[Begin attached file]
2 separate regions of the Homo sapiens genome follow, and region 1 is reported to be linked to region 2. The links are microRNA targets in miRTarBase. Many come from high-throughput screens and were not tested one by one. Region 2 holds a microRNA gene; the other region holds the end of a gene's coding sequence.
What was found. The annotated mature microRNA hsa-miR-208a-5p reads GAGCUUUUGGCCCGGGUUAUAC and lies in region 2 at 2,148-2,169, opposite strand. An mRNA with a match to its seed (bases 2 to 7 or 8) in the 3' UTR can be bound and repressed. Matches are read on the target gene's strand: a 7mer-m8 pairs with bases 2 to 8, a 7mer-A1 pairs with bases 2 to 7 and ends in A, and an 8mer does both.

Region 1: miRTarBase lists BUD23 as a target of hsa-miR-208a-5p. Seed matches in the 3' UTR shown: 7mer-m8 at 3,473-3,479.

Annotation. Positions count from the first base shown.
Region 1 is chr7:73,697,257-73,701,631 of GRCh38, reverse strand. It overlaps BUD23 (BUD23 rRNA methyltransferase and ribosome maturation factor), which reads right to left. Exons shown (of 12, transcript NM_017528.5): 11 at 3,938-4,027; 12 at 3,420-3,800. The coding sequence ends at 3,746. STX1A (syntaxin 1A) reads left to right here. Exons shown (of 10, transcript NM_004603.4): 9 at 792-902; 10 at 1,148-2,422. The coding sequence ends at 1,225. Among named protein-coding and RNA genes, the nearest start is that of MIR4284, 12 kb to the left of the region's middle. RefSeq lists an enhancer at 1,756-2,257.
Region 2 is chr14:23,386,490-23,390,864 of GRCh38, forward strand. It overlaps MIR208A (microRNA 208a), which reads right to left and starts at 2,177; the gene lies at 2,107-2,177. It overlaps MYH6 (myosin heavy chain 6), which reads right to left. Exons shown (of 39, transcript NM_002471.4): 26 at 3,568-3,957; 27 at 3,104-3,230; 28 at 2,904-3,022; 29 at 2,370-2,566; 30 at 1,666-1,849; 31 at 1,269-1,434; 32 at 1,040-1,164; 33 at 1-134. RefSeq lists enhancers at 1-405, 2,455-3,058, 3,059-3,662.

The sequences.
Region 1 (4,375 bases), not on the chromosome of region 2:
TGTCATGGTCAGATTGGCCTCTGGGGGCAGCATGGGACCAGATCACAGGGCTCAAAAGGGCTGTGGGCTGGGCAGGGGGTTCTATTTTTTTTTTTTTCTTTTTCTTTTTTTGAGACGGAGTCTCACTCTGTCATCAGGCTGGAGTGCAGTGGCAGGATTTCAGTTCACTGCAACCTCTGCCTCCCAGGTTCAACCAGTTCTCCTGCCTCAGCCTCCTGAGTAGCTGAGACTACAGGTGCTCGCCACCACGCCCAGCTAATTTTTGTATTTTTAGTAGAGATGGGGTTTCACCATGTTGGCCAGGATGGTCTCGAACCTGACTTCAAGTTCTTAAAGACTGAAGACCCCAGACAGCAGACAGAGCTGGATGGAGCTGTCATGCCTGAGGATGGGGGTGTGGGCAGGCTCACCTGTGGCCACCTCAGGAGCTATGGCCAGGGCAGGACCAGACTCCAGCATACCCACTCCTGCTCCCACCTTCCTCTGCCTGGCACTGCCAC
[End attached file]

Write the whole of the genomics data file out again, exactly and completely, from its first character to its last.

2 separate regions of the Homo sapiens genome follow, and region 1 is reported to be linked to region 2. The links are microRNA targets in miRTarBase. Many come from high-throughput screens and were not tested one by one. Region 2 holds a microRNA gene; the other region holds the end of a gene's coding sequence.
What was found. The annotated mature microRNA hsa-miR-208a-5p reads GAGCUUUUGGCCCGGGUUAUAC and lies in region 2 at 2,148-2,169, opposite strand. An mRNA with a match to its seed (bases 2 to 7 or 8) in the 3' UTR can be bound and repressed. Matches are read on the target gene's strand: a 7mer-m8 pairs with bases 2 to 8, a 7mer-A1 pairs with bases 2 to 7 and ends in A, and an 8mer does both.

Region 1: miRTarBase lists BUD23 as a target of hsa-miR-208a-5p. Seed matches in the 3' UTR shown: 7mer-m8 at 3,473-3,479.

Annotation. Positions count from the first base shown.
Region 1 is chr7:73,697,257-73,701,631 of GRCh38, reverse strand. It overlaps BUD23 (BUD23 rRNA methyltransferase and ribosome maturation factor), which reads right to left. Exons shown (of 12, transcript NM_017528.5): 11 at 3,938-4,027; 12 at 3,420-3,800. The coding sequence ends at 3,746. STX1A (syntaxin 1A) reads left to right here. Exons shown (of 10, transcript NM_004603.4): 9 at 792-902; 10 at 1,148-2,422. The coding sequence ends at 1,225. Among named protein-coding and RNA genes, the nearest start is that of MIR4284, 12 kb to the left of the region's middle. RefSeq lists an enhancer at 1,756-2,257.
Region 2 is chr14:23,386,490-23,390,864 of GRCh38, forward strand. It overlaps MIR208A (microRNA 208a), which reads right to left and starts at 2,177; the gene lies at 2,107-2,177. It overlaps MYH6 (myosin heavy chain 6), which reads right to left. Exons shown (of 39, transcript NM_002471.4): 26 at 3,568-3,957; 27 at 3,104-3,230; 28 at 2,904-3,022; 29 at 2,370-2,566; 30 at 1,666-1,849; 31 at 1,269-1,434; 32 at 1,040-1,164; 33 at 1-134. RefSeq lists enhancers at 1-405, 2,455-3,058, 3,059-3,662.

The sequences.
Region 1 (4,375 bases), not on the chromosome of region 2:
TGTCATGGTCAGATTGGCCTCTGGGGGCAGCATGGGACCAGATCACAGGGCTCAAAAGGGCTGTGGGCTGGGCAGGGGGTTCTATTTTTTTTTTTTTCTTTTTCTTTTTTTGAGACGGAGTCTCACTCTGTCATCAGGCTGGAGTGCAGTGGCAGGATTTCAGTTCACTGCAACCTCTGCCTCCCAGGTTCAACCAGTTCTCCTGCCTCAGCCTCCTGAGTAGCTGAGACTACAGGTGCTCGCCACCACGCCCAGCTAATTTTTGTATTTTTAGTAGAGATGGGGTTTCACCATGTTGGCCAGGATGGTCTCGAACCTGACTTCAAGTTCTTAAAGACTGAAGACCCCAGACAGCAGACAGAGCTGGATGGAGCTGTCATGCCTGAGGATGGGGGTGTGGGCAGGCTCACCTGTGGCCACCTCAGGAGCTATGGCCAGGGCAGGACCAGACTCCAGCATACCCACTCCTGCTCCCACCTTCCTCTGCCTGGCACTGCCAC